Every mother faces impossible choices. Vaccination is one of the hardest. For single mum Kate O’Hara, there was no decision to make. Her daughter Rosie is one of a small percentage of Irish children who can’t be vaccinated against measles. All Kate can do is hope that her little girl is safe. For mummy blogger Madeleine Cooper, it was a leap of faith she wasn’t prepared to take when she and her husband declined controversial measles jabs for their daughter Clara. All she can do is pray that it’s the right decision. But when classmates Clara and Rosie both become sick will Kate pay for Madeleine’s choice?

For those who know Melissa Hill, they would have enjoyed her romantic and fun stories of love and friendship. But, with her first book with HQ, Melissa has gone a little bit darker with her writing and writes about most parents fears, when their child becomes seriously ill.

The story is seen through the eyes of mothers Kate O’Hara and Madeleine Cooper, who’s daughters become ill with measles. The possible consequences that both girls were never given the MMR Booster, a vaccination against various illnesses including measles. As Madeleine’s daughter recovers from the illness, Kate’s becomes worse and it suddenly becomes a situation where her daughter is fighting for her life.

The two women are complete polar opposites. Kate is a single mother after her husband suddenly died. She’s struggling to make ends meet as a single parent, but her daughter Rosie is her priority. Unfortunately, Rosie wasn’t able to get the MMR vaccination as she was allergic to it, so Kate lives in constant fear that her daughter will become ill. Meanwhile, Madeleine is the ultimate yummy mummy, with her outspoken views and popular blogs, she voices her views on parenting, which others may not always agree with, but that doesn’t bother Madeleine. She’s confident and occasionally unorthodox. Like Kate, her daughter Clara was also not vaccinated, but that was because, Madeleine and her husband Greg were worried about the side effects, as some people believed that the vaccine could cause Autism.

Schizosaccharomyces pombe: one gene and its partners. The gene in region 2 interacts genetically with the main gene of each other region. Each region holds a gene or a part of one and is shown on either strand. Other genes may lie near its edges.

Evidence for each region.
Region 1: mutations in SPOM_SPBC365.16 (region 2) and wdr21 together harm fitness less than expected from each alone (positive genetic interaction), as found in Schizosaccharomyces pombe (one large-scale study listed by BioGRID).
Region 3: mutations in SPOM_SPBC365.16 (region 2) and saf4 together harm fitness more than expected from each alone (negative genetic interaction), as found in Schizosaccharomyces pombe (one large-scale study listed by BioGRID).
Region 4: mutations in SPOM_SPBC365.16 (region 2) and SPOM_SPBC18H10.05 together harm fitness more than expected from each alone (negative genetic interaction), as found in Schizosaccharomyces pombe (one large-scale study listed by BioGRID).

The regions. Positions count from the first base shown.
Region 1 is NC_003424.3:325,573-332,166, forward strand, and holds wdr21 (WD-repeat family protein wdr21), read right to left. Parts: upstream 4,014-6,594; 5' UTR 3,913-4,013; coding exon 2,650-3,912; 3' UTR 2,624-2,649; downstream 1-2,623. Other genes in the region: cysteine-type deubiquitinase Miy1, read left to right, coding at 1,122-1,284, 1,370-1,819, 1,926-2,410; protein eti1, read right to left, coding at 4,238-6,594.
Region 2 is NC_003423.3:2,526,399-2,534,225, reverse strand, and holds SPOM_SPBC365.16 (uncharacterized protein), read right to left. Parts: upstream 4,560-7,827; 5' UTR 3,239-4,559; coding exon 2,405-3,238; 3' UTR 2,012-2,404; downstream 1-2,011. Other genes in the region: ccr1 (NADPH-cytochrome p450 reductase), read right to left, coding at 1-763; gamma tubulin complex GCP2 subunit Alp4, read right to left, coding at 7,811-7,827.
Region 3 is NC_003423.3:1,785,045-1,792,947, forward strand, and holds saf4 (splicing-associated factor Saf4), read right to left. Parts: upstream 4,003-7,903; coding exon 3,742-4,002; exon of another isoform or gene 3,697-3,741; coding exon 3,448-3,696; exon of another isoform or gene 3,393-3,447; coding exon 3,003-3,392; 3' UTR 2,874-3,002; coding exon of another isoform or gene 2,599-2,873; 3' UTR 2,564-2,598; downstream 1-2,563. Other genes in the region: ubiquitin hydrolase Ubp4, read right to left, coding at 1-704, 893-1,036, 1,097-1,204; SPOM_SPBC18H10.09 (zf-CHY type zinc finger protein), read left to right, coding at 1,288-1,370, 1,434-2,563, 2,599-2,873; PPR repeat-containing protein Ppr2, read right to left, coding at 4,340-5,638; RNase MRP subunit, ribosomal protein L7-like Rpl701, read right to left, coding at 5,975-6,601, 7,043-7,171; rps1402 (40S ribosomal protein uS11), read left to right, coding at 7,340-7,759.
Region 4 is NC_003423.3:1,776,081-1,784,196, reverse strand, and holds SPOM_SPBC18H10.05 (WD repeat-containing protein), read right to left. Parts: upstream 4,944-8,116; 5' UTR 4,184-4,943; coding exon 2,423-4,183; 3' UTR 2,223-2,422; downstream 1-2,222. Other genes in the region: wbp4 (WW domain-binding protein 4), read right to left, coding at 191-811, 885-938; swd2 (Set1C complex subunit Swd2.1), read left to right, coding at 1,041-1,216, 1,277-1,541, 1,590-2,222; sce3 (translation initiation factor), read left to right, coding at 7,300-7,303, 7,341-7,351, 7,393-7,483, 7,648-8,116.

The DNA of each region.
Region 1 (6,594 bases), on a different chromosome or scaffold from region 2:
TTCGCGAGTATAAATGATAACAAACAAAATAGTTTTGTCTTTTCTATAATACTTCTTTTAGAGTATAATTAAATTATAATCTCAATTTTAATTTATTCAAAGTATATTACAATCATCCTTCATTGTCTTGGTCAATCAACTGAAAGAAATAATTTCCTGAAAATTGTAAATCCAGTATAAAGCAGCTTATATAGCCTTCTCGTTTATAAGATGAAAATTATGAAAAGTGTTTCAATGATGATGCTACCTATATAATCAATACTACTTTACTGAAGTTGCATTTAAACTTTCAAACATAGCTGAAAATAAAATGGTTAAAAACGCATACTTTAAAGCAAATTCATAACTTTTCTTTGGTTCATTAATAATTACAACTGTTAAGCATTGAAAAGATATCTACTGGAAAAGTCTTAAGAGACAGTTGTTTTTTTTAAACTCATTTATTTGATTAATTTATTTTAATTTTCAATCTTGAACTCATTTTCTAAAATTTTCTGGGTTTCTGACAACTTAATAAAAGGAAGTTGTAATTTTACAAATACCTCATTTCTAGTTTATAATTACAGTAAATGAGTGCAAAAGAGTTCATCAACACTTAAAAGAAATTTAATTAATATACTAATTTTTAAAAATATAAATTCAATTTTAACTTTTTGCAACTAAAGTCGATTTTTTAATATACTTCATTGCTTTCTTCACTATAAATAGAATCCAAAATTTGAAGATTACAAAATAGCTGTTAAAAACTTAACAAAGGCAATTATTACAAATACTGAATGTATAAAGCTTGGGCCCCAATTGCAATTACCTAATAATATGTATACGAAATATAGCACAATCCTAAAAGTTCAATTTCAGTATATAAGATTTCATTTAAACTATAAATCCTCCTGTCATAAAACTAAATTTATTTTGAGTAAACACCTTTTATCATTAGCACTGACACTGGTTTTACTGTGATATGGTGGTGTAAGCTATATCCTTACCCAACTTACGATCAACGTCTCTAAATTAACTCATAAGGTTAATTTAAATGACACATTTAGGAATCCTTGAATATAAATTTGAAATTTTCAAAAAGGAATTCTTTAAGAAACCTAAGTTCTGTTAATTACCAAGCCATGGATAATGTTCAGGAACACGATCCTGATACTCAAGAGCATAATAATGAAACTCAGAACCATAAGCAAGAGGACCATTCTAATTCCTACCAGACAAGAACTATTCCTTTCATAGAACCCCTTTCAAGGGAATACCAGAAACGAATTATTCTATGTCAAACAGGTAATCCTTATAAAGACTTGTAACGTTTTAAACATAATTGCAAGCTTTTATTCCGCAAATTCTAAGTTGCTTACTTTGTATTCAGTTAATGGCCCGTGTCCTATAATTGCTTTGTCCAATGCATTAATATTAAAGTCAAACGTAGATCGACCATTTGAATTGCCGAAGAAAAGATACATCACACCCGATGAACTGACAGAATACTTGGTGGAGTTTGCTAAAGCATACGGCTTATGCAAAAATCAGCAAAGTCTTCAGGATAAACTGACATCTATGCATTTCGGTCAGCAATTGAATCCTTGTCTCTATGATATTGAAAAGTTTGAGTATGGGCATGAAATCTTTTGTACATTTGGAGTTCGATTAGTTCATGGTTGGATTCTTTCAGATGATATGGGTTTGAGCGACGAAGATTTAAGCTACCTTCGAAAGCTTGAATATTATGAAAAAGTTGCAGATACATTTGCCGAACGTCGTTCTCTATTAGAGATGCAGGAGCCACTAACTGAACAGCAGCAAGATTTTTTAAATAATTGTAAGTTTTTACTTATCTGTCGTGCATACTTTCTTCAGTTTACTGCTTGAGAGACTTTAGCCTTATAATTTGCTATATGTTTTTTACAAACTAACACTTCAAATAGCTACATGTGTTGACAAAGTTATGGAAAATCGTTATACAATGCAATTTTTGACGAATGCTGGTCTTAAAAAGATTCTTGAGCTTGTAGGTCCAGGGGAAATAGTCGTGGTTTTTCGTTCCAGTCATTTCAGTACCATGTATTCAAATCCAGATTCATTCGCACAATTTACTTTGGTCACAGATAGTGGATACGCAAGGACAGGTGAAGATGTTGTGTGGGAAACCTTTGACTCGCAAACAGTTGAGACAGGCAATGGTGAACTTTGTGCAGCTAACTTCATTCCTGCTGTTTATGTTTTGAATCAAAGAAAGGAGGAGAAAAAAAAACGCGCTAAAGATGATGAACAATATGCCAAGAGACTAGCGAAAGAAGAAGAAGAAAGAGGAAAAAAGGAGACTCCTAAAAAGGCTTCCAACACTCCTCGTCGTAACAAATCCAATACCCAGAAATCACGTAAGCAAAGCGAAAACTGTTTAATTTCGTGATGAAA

Essentially the story is a battle of morals and ethnics. As Clara becomes better, Rosie gets considerably worse and all fingers of blame point towards outspoken Madeleine as they decided not to get their children vaccinated.

It’s heartbreaking to read both mothers sides of the story as they are both in their own types of hell. Kate is praying that her daughter gets better whilst also reluctantly disliking Madeleine for having a healthy daughter. But she is also tortured, that her daughter may possibly never fully recover and the only way, she can pay for her treatment is to take Madeleine and her husband to court.

Whilst, the tables have turned for Madeleine, she is delighted that Clara is safe and well but she is also guilt ridden at the thought of poor Rosie. As well as that she has become a public hate figure for her outspoken opinions on not vaccinating her daughter.

This story is realistically and cleverly written and really does tug at heartstrings. With having both sides of the story with two hugely different personalities, where Kate shies away, Madeleine embraces the spotlight. The story is so vivid in parts, that you really get a clear understanding of the torture that both mothers are going through and at the end of the day, the both share a common ground of just wanting to keep their children safe.

Riveting from the very start, ‘Keep You Safe’ is a completely different story from Melissa. Tackling issues and dilemmas that all parents face and face, this book was an emotional roller coaster I kept me gripped and will most definitely raise a lot of questions in book clubs.

You can pre-order Keep You Safe from Amazon and will be available to buy from good bookshops 21st September 2017.

You, Me, Everything By Catherine Isaac

You, Me, Everything‘You, Me, Everything’ is Catherine Isaac’s debut novel.

Sick of her boyfriend Adam’s lying and cheating, Laura throws him out only months after giving birth to their son. While she brings up William with the help of her mum, Susan, Adam moves to France to follow his dreams. But ten years on, Susan is battling a debilitating disease, aged just 53, and she convinces her daughter that William needs his father in his life. So, in their first trip abroad in years, Laura and ten-year-old William set off to spend the summer at Chateau de Roussignol, in the sunlit hills of the Dordogne, where Adam now lives. Laura is determined is to make Adam fall in love with his own son. But the problem isn’t only that he’s an unwilling participant in this game. It’s that Laura is tormented by a secret of her own, one that nobody – especially William – must discover.